ViacomCBS, which will now go by the name Paramount, announced on Tuesday its streaming service Paramount+ will include access to Showtime programming in one integrated offering starting this summer. Though the two services were already available in a discounted bundle deal, U.S. subscribers will soon be able to upgrade in-app to a plan that includes both Paramount+ and Showtime for either $11.99 or $14.99 per month, depending on whether they want the ad-supported or ad-free service, respectively.
Showtime will still be offered as a standalone offering, Paramount noted.
The changes were announced as part of parent company ViacomCBS’ presentation and earnings announcement yesterday, which also included a corporate rebrand from ViacomCBS to Paramount Global, (which will be referred to as just Paramount) effective as of today.
During the investor event, the media and entertainment company presented its multi-year strategy to embrace streaming with the global expansion of Paramount+ (which now includes a new partnership with France’s CANAL+), elevated subscriber targets and a commitment to increase investment in streaming content from $2.2 billion in 2021 to $6 billion by 2024 — higher than previous forecasts.
The Paramount+ streaming service, which was once known as CBS All Access before ingesting new content as a result of the CBS-Viacom merger, is a large part of Paramount’s broad ambitions. The service already offered a combination of entertainment, news, sports, kids and family programming, scripted and unscripted series, originals and more — and those sorts of investments will now continue and deepen, the company said.
Paramount also intends to attract global customers with more original content, including 50 new international scripted originals in 2022, most of which will be produced by its international studio VIS.
Similar to other streaming competitors, Paramount plans to make its service the streaming home for all new Paramount Pictures movies in the U.S. following their theatrical runs, starting with the 2024 film releases. This is a shift that’s betting on the future of Paramount’s film slate — that these movies be good enough and attract so much interest that consumers who were used to being able to stream these types of releases elsewhere, may now sign up for Paramount+ to gain access.
Paramount said it will also expand several of its popular franchises over the next few years, including the additions of two more “A Quiet Place” movies, a live-action “Sonic the Hedgehog” series, three more “Spongebob Squarepants” movies, a new “Star Trek” film, a new “Teenage Mutant Ninja Turtles” movie, and at least three more “Transformers” movies.
Notably, Paramount for the first time broke out its Paramount+ subscribers — a metric it had typically combined with Showtime. In its earnings release, the company noted the Paramount+ service had reached 32.8 million subscribers at the end of 2021, after adding 7.3 million in the fourth quarter. In the U.S., Paramount+ touted record subscriber sign-ups and engagement from content like “Clifford the Big Red Dog,” “Mayor of Kingstown,” “1883,” “South Park: Post Covid,” live events and the NFL games. Internationally, it benefitted from local sports including the A-League in Australia.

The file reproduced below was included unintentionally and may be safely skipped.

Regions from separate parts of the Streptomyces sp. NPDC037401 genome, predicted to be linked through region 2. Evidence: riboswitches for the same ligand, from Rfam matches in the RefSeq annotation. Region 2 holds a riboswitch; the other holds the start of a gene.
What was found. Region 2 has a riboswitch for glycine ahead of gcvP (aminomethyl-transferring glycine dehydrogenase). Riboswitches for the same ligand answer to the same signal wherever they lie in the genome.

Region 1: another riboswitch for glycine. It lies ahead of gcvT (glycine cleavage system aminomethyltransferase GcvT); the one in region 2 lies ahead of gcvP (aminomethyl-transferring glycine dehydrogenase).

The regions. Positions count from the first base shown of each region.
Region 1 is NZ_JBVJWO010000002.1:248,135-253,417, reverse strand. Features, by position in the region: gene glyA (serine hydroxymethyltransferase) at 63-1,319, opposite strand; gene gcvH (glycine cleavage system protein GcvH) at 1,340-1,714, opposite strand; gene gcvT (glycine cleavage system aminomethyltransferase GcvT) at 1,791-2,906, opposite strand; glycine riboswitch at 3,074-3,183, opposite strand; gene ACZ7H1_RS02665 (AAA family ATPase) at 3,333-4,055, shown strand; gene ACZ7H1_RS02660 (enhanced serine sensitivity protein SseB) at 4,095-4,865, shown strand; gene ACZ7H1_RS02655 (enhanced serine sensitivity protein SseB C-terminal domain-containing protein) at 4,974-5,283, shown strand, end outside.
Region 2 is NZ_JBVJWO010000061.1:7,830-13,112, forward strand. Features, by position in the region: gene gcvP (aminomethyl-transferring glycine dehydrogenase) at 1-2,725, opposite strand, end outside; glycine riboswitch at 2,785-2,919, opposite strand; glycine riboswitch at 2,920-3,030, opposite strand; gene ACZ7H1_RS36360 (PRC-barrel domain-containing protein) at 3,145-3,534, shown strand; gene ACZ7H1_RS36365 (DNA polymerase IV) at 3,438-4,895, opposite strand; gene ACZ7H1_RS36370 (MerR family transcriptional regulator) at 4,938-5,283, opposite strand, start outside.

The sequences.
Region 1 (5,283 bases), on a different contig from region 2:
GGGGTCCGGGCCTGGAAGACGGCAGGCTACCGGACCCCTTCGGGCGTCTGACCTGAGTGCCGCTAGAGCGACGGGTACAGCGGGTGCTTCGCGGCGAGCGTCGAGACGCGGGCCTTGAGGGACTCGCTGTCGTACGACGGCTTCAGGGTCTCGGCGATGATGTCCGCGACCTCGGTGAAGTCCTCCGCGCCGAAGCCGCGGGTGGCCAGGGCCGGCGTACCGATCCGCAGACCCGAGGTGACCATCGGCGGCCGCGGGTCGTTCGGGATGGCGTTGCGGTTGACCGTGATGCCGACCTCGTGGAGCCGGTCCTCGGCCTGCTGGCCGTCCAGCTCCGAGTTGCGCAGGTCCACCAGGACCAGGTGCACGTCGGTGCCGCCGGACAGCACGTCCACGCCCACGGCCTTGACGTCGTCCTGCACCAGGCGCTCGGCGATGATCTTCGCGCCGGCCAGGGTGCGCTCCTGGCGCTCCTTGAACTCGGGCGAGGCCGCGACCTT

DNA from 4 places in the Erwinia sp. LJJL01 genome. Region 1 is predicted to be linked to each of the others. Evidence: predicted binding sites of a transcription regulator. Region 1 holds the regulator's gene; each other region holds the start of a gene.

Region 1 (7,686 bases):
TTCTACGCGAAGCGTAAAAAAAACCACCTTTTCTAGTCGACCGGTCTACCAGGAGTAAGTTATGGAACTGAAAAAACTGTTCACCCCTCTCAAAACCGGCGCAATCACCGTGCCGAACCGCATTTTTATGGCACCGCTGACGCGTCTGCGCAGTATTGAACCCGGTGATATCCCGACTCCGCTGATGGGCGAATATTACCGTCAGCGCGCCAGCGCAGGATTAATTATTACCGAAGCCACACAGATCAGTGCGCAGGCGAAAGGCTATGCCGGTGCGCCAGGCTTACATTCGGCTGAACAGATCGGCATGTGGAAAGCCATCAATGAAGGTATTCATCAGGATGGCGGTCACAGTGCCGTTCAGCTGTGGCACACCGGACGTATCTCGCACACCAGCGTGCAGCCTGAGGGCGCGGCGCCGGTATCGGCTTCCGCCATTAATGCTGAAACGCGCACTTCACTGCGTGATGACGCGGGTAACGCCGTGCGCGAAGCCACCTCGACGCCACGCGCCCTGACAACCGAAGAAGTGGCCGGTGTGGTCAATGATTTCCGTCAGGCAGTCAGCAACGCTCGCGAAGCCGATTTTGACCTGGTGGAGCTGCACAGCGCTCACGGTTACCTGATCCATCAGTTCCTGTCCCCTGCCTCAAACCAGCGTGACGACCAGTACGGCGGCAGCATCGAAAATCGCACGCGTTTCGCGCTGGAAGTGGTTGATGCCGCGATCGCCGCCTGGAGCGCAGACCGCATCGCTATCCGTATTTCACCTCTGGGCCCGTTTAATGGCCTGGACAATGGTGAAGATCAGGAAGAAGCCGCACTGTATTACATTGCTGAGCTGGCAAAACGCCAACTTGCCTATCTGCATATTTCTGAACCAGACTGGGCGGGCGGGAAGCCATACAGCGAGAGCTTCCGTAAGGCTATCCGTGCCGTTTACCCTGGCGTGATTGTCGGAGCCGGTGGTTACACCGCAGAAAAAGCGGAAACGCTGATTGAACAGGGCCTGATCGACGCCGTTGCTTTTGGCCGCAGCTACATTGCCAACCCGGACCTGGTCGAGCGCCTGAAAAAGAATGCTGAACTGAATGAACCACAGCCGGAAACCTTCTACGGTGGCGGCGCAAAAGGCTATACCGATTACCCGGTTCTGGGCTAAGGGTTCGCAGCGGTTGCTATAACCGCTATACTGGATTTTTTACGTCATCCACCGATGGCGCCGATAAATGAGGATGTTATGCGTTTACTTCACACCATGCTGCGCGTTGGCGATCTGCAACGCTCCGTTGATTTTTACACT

Combined with its other offerings (like the standalone Showtime), Paramount’s total streaming subscribers reached over 56 million by year-end, after adding a record 9.4 million total subscribers in the final quarter, achieving 84% year-over-year growth in streaming subscription revenue. Showtime helped pull in viewers with its originals, like “Yellowjackets” and “Dexter: New Blood.” And its new joint venture, SkyShowtime, will launch in more than 20 European markets later this year.
Meanwhile, Paramount’s free streamer Pluto TV grew by 10 million monthly active users to reach 64 million by the quarter’s end, and revenue grew 45% year-over-year to $362 million.
As a result of its planned streaming investments, Paramount said it would raise its global streaming subscriber goal of 65 to 75 million subscribers to more than 100 million subscribers by year-end 2024. It also raised its 2024 direct-to-consumer revenue goal from $6 billion to $9 billion.
“We see a huge global opportunity in streaming, a much larger potential market than can be captured by linear TV and film alone,” said Paramount President and CEO Bob Bakish. “We’re excited about our ability to not just compete, but thrive, creating significant value for both consumers and shareholders. How? Because we’re broader in four key areas: our diverse content, streaming model, mix of platforms and global reach. As we look forward, the size of the opportunity we see is matched only by our ambition to seize it,” he added.
The company, however, reported mixed earnings in Q4 with revenue of $8 billion, well far ahead of Wall Street estimates of $7.51 billion, but earnings per share of $0.26 instead of the expected $0.43. Streaming revenue (which includes both ad revenues and subscriptions) grew 48% to $1.3 billion. Elsewhere, ad revenue stayed largely flat at 1% year-over-year growth to $2.6 billion, due to lower political ad spend and lower linear impressions. Theatrical, licensing and other revenue brought the total up to the $8 billion.
Despite Paramount’s ambitious plans, the stock dropped more than 20% in early trading, Variety noted, citing an analyst downgrade and investor concerns about Paramount’s plans to boost spending on streaming content to $6 billion, when it had previously said it would spend $5 billion+ by 2024.